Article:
Congratulate me, Modern Borefare readers – Ol’ Kentucky Jay has joined that exclusive fraternity of hapless homo sapiens whose nighttime slumber has been raucously interrupted by a heavy metal soundtracked rendition of “Red Dawn” – *sigh* – The original movie is staggering like an intoxicated Theta Chi pledge around the cable channels nowadays (along with the inexplicable combination of “Tower Heist”, “The Gauntlet”, “Ace Ventura: Pet Detective”, “Grumpier Old Men”, and “The Great Outdoors”), so any daily tune-in to the so-called “idiot box” makes a tete-a-tete with Swayze & the Wolverines an inextricable collision. On the evening prior to this nightmare, I had dined on cheesecake, lemon water, macaroni-and-cheese sliders, and magic marker fumes…do you sense any relevance?
1985 saw the resurgence of Anthology TV – “The Twilight Zone” was resurrected on CBS, debuting with the frightening episode, Shatterday, starring Bruce Willis as The Man Who Called His Apartment to Hear Himself Answer the Telephone; “The Ray Bradbury Theater” debuted on HBO with William Shatner confronting the horrific playground of his youth and Drew Barrymore hearing the screams of an invisible woman; “The New Alfred Hitchcock Presents” returned to NBC to creep and tingle, alas but for one season. Ol’ Kentucky Jay was cuckoo for these programs, feeding his mind with the likes of the original “The Twilight Zone” and “The Outer Limits”, supplemented with comic book marathons of “The Unexpected”, “Ghosts”, and “Weird War Tales”. Steven Spielberg got into the game, too, in ’85 with “Amazing Stories”, loosely based on the science fiction magazine of the Pulp Era, and via contribution has enriched this thirysomething’s appearance on the planet (or tainted, depending on viewership) without hope of restoration. Great timing, too, as the Superfriends franchise was reaching its legendary end…
The sci-fi/fantasy/horror series ran for two seasons, ’85 to ’87 – never a ratings winner, often being outrun in its time slot by “Murder: She Wrote” on CBS and “MacGyver” on ABC. Hence, the show has become a footnote, a blip, an “oh, yeah, I kinda remember that…”, particularly as we moonsaulted into the 1990s and embraced “Tales from the Crypt” as our new hero. Full episodes are on YouTube and Netflix; I own Season One on DVD. Try to find it, strive to champion it, let it up and down your spine pace and stomp hyenas (let it live on/in ya for a spell, kids)…I guarantee satisfaction. HEY! I steered you towards “The Plastic Man Comedy/Adventure Show”, “Cannonball Run II”, and “City on Fire”…my track record speaks like Godzilla from the dais of the Roast of King Kong on “The Dean Martin Show” – LOUD AND CLEAR. A few outstanding episodes:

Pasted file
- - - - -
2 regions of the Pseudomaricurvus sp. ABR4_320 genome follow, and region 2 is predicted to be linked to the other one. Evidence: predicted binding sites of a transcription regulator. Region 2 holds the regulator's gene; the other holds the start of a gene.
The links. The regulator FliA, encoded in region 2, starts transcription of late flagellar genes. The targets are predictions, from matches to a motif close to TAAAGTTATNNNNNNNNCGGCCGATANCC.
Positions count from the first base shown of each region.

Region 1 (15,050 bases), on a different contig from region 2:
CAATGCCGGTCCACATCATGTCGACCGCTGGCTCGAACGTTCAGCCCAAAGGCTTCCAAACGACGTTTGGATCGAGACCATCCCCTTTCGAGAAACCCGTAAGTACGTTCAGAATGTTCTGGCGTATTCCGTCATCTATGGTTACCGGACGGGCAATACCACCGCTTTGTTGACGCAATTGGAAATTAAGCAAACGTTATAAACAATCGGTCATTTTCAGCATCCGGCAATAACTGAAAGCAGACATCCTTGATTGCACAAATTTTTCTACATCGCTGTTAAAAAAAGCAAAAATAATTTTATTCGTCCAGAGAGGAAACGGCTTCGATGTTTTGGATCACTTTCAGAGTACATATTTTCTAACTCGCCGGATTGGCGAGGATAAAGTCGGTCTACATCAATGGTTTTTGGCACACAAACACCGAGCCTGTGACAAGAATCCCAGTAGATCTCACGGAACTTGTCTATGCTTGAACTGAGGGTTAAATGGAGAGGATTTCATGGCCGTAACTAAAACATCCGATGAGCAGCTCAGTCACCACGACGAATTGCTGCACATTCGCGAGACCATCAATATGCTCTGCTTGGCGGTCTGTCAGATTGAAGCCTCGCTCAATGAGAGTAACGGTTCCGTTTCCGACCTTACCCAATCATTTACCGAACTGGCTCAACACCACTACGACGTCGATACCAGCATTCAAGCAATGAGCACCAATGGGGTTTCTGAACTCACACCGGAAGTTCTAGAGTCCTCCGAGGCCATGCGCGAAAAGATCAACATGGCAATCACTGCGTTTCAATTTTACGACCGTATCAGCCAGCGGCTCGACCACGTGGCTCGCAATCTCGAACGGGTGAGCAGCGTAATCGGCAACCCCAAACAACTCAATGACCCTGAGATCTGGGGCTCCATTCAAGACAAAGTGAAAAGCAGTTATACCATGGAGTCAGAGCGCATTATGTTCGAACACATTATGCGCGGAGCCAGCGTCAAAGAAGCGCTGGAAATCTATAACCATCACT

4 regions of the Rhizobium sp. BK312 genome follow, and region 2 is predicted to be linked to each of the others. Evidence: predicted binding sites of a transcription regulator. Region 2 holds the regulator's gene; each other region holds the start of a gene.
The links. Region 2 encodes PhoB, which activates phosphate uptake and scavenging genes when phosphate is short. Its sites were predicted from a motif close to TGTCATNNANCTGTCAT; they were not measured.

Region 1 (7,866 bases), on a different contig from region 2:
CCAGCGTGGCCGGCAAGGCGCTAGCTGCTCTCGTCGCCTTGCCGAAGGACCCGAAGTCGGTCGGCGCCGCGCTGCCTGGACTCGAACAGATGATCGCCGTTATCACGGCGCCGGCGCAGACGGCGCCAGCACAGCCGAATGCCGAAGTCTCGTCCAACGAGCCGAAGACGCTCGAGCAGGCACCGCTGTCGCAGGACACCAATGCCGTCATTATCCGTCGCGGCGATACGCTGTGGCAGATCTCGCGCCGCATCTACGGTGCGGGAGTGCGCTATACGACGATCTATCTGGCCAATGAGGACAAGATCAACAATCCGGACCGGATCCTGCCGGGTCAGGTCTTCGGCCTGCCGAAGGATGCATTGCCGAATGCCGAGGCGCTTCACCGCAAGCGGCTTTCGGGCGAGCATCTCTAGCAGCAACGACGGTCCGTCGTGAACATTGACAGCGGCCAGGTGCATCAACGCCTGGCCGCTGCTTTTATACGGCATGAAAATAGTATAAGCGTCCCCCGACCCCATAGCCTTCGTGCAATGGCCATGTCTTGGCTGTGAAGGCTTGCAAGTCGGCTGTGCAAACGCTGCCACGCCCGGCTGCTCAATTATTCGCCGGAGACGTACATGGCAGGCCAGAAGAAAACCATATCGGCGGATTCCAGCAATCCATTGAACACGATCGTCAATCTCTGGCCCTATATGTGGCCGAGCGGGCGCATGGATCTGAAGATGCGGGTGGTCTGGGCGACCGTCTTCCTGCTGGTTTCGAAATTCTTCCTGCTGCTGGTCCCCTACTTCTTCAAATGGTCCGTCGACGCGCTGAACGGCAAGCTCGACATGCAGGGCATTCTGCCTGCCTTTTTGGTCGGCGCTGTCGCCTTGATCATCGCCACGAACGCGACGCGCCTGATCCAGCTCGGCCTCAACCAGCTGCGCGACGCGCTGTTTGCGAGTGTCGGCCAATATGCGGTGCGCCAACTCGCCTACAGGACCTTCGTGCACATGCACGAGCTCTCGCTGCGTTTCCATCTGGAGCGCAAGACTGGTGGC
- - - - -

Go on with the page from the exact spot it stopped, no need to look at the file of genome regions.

Mummy Daddy — A horror movie filmed in a swamp where the legend of a true mummy persists, with the stuntman portraying the mummy experiencing misadventures as he races to a local hospital for the birth of his first child – HEY! THE EPISODE HAS BRION JAMES! (below) THAT GUY! YOU KNOW HIM – THAT GUY!:
The Mission — The trapped gunman in the WWII flyer that just lost its wheels, so the airplane can’t land without killing the lad! How does the gunman survive? Pancakes? Angels? The Return of the Minnesota North Stars? The movie features Kevin Costner, Kiefer Sutherland, and Casey Siemaszko as the trapped soldier; do the math, kids, that’s TWO Young Guns for the price of one hallmark episode that, if anyone remembers, is regarded as the acme of the Amazing Stories mythos:
Remote Control Man — Joe Average buys a television that replaces his obnoxious family with Templeton “Face” Peck, Arnold Jackson, and June Cleaver, with cameo appearances by KITT and the Incredible Hulk. *WHOMP* Your brain just fell to the tiles – RETRIEVE IT AND GAZE:
One final non sequitur before I eat my supper: Lately, I have also been thinking about the one movie I’ve seen in the theater that broke. The film *popped*, then fizzled, and the audience groaned. Has anyone endured this episode in his/her moviegoing lives? To have the movie bust? Well, the projectionist remedied the temporary interruption, and the manager provided free popcorn to all patrons in the packed theater, as the movie resumed. Still, for thirty years, I’ve been haunted by the face I saw on-screen as the film crapped out: